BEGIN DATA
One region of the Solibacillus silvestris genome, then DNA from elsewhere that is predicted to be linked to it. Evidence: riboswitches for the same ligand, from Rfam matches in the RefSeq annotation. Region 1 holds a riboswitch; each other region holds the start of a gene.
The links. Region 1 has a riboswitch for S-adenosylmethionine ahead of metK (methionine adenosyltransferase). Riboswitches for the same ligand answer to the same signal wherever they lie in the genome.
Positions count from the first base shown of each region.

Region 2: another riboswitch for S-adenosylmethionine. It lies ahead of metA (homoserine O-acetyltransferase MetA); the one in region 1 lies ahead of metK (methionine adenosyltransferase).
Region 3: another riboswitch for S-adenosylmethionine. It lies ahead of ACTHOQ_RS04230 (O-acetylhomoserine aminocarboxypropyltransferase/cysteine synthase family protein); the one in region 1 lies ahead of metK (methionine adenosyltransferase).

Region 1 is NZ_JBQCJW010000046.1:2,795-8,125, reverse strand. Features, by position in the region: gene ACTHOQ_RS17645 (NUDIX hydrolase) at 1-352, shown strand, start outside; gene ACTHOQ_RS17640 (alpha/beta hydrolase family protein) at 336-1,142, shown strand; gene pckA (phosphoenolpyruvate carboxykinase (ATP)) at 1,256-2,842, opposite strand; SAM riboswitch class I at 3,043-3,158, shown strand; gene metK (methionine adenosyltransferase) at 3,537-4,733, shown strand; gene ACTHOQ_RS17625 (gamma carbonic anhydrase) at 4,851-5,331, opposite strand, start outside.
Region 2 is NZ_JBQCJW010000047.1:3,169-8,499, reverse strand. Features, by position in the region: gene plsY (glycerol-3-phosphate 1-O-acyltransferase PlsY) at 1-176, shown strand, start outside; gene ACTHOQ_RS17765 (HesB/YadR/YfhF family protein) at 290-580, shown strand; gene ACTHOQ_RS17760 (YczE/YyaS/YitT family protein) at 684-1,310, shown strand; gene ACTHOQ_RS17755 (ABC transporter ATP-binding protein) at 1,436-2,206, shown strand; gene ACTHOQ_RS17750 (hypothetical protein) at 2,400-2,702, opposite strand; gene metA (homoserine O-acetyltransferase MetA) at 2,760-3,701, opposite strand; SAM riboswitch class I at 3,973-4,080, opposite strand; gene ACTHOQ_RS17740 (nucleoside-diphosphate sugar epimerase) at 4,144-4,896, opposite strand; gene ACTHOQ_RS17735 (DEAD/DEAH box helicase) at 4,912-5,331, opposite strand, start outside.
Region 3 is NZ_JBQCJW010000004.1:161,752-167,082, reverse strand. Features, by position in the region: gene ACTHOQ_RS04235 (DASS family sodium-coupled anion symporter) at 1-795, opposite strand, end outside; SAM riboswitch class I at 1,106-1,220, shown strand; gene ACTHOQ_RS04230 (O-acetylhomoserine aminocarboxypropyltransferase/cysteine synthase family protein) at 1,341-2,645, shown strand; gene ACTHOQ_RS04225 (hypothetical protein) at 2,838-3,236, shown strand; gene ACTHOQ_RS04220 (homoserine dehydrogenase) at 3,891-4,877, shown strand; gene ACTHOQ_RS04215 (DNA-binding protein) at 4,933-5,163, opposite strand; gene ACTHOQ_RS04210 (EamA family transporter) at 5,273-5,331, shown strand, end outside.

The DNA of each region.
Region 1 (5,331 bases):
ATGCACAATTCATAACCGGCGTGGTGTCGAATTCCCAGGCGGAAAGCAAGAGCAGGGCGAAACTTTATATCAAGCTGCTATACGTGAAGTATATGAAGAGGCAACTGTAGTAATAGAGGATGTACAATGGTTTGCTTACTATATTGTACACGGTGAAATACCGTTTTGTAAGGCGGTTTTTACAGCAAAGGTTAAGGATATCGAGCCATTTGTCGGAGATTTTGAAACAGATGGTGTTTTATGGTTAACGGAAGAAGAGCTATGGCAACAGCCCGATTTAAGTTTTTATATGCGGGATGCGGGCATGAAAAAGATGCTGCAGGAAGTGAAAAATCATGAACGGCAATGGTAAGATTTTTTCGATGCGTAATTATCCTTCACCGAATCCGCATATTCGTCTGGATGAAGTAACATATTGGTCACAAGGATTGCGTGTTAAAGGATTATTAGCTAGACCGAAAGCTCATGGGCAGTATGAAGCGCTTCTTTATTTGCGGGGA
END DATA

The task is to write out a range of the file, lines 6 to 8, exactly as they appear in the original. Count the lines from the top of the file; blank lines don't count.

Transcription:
Region 1 is NZ_JBQCJW010000046.1:2,795-8,125, reverse strand. Features, by position in the region: gene ACTHOQ_RS17645 (NUDIX hydrolase) at 1-352, shown strand, start outside; gene ACTHOQ_RS17640 (alpha/beta hydrolase family protein) at 336-1,142, shown strand; gene pckA (phosphoenolpyruvate carboxykinase (ATP)) at 1,256-2,842, opposite strand; SAM riboswitch class I at 3,043-3,158, shown strand; gene metK (methionine adenosyltransferase) at 3,537-4,733, shown strand; gene ACTHOQ_RS17625 (gamma carbonic anhydrase) at 4,851-5,331, opposite strand, start outside.
Region 2 is NZ_JBQCJW010000047.1:3,169-8,499, reverse strand. Features, by position in the region: gene plsY (glycerol-3-phosphate 1-O-acyltransferase PlsY) at 1-176, shown strand, start outside; gene ACTHOQ_RS17765 (HesB/YadR/YfhF family protein) at 290-580, shown strand; gene ACTHOQ_RS17760 (YczE/YyaS/YitT family protein) at 684-1,310, shown strand; gene ACTHOQ_RS17755 (ABC transporter ATP-binding protein) at 1,436-2,206, shown strand; gene ACTHOQ_RS17750 (hypothetical protein) at 2,400-2,702, opposite strand; gene metA (homoserine O-acetyltransferase MetA) at 2,760-3,701, opposite strand; SAM riboswitch class I at 3,973-4,080, opposite strand; gene ACTHOQ_RS17740 (nucleoside-diphosphate sugar epimerase) at 4,144-4,896, opposite strand; gene ACTHOQ_RS17735 (DEAD/DEAH box helicase) at 4,912-5,331, opposite strand, start outside.
Region 3 is NZ_JBQCJW010000004.1:161,752-167,082, reverse strand. Features, by position in the region: gene ACTHOQ_RS04235 (DASS family sodium-coupled anion symporter) at 1-795, opposite strand, end outside; SAM riboswitch class I at 1,106-1,220, shown strand; gene ACTHOQ_RS04230 (O-acetylhomoserine aminocarboxypropyltransferase/cysteine synthase family protein) at 1,341-2,645, shown strand; gene ACTHOQ_RS04225 (hypothetical protein) at 2,838-3,236, shown strand; gene ACTHOQ_RS04220 (homoserine dehydrogenase) at 3,891-4,877, shown strand; gene ACTHOQ_RS04215 (DNA-binding protein) at 4,933-5,163, opposite strand; gene ACTHOQ_RS04210 (EamA family transporter) at 5,273-5,331, shown strand, end outside.